In light of recent events, I’ve decided to share my hardest story to tell.
I remember most details from this day more vividly than any other day in my life.
I remember the car pulling in between a large metal gate, that was lined with people yelling and holding signs that went all the way around the block.
I remember getting out the car and just standing there, paralyzed with fear, but trying not to feel anything.
I remember walking up the sidewalk, and hearing a woman scream that I was a murderer. I stopped walking for a second, before I was prompted to keep moving.
I remember the biracial couple walking in front of me. The man turned around and said, “They aren’t paying to raise your baby, so don’t listen to them. You’re going to be ok”.
I remember thinking that was such an odd thing to say. Raise my “baby”? I thought it wasn’t a baby… I’m going to be ok? That was the first lie I heard that day.
I remember the paperwork. And how the worker who handed it to me never looked me in the eye. In fact, no one looked me in the eye that day.
I remember having to talk to multiple people before the procedure, including a pastor. I remember him telling me that “God understands”. At that point in my life, I didn’t care who understood. What was there to understand? I most certainly wasn’t concerned with some man in the sky and what he thought or understood.
I remember going in to have the ultrasound and I asked the woman if the baby feels it. Her response was, “It’s not a baby, honey.”
Oh. That was the second lie I heard that day.
I remember walking into the procedure room and thinking about how shockingly cold it was.
That is the last thing I remember for a while. It’s a blank hole in my memory. I honestly think that I’ve subconsciously removed it.
I remember laying in my bed that afternoon, and for the first time in the whole situation, I cried.
I can’t remember how many days I cried.
I realized I made a mistake. I couldn’t go back. I couldn’t change it.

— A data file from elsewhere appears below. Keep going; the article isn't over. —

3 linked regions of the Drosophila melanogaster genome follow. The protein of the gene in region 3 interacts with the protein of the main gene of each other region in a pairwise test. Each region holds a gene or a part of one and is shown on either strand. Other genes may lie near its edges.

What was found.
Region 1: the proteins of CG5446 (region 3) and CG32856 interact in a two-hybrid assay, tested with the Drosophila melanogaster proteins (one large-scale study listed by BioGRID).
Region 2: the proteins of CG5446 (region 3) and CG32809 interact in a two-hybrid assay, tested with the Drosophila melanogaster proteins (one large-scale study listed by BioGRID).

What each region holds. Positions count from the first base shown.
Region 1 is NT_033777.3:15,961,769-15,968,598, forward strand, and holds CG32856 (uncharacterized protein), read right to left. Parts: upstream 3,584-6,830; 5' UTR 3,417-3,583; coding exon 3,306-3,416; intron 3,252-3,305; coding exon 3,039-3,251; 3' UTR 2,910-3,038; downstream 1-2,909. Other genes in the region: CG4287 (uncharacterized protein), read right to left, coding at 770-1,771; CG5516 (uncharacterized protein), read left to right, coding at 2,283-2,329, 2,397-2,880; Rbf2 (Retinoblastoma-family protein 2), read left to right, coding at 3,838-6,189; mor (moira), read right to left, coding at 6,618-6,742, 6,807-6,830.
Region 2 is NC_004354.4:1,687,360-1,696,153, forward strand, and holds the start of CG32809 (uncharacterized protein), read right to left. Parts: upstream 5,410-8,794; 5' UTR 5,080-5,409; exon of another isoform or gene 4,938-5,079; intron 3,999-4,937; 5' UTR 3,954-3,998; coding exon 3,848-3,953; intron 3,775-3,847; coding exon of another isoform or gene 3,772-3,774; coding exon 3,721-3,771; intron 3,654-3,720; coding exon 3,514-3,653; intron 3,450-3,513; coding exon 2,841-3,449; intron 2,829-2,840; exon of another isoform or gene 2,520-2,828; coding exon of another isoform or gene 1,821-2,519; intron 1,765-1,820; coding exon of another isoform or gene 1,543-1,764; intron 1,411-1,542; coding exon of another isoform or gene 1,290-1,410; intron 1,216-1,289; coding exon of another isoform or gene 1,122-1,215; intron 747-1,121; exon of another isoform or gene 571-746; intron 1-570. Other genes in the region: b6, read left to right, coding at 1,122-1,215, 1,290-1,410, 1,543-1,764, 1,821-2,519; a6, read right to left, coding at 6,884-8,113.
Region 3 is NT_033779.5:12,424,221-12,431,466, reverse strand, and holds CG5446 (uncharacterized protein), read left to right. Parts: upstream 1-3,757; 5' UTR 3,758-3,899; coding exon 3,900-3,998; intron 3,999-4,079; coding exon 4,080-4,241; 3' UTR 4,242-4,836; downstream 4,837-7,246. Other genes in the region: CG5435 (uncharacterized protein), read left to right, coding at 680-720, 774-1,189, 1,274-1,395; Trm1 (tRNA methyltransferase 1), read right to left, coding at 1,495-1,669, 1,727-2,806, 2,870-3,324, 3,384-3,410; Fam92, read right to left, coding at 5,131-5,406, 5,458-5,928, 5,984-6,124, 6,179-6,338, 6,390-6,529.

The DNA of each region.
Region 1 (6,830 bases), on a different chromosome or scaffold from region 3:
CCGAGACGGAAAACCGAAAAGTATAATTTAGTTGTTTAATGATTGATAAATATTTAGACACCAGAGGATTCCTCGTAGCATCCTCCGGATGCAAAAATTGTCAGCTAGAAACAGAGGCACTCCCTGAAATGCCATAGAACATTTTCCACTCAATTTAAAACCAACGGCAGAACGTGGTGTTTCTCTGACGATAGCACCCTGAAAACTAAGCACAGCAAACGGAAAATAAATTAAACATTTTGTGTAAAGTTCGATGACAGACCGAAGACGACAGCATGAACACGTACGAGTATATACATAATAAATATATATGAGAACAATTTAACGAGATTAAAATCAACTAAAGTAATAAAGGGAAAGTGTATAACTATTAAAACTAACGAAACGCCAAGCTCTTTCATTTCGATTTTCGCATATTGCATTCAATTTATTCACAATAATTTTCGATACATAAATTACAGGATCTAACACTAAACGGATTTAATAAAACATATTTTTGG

Someone’s heart wasn’t beating because of me.
I killed someone.
I hate going to the doctor for annual checkups, and they ask: “How many times have you been pregnant?” There’s always a hesitation…
And then awkward silence. Every time.
The reminder. Every time.
There’s so many lies surrounding abortion.
“It isn’t a baby”
“It’s your choice”
“You’re going to be ok”
Satan is the father of lies. God does not make any mistakes. Humans do. Absolutely. But God doesn’t.
Jeremiah 1:5 says, “Before I formed you in the womb I knew you, before you were born I set you apart…”
“…I knew you…”
God KNEW my baby. He knows ALL of the babies. Every single one who doesn’t make it out of the womb, along with those of us that did.
Unfortunately, it took my abortion to understand that.
It took my abortion to help me understand grace.
It took my abortion to understand that God doesn’t make mistakes.
It took my abortion to become pro life.
It took my abortion to see that it is ALL a lie.
No one told me that 13 years later I would still think about it every single day.
No one told me that 13 years later I would still have nightmares about it.
No one told me that 13 years later I would still feel a gaping hole for my first child.
Abortion changes you. It changes everything.
It breaks you in a way that nothing else on this earth can. It tears into your soul and all you can do is cry out to God for His forgiveness and mercy. For years, I dealt with shame and allowed satan to use this as power over me. Shame to tell anyone, for fear of judgement and ridicule. Shame that could only be removed at the foot of the Cross. The Cross that gave so much, for someone like me.
Thankfully, so thankfully, God forgives. He delivers. He shows new mercies every day.
He has healed the large wounds that came with it. But, during certain seasons of my life it gets difficult again.
I am so thankful that God allowed this to change me, and has given me a voice for the ones who cannot speak for themselves.
“He put a new song in my mouth, a hymn of praise to our God. Many will see and fear and put their trust in the LORD.” Psalm 40:1-3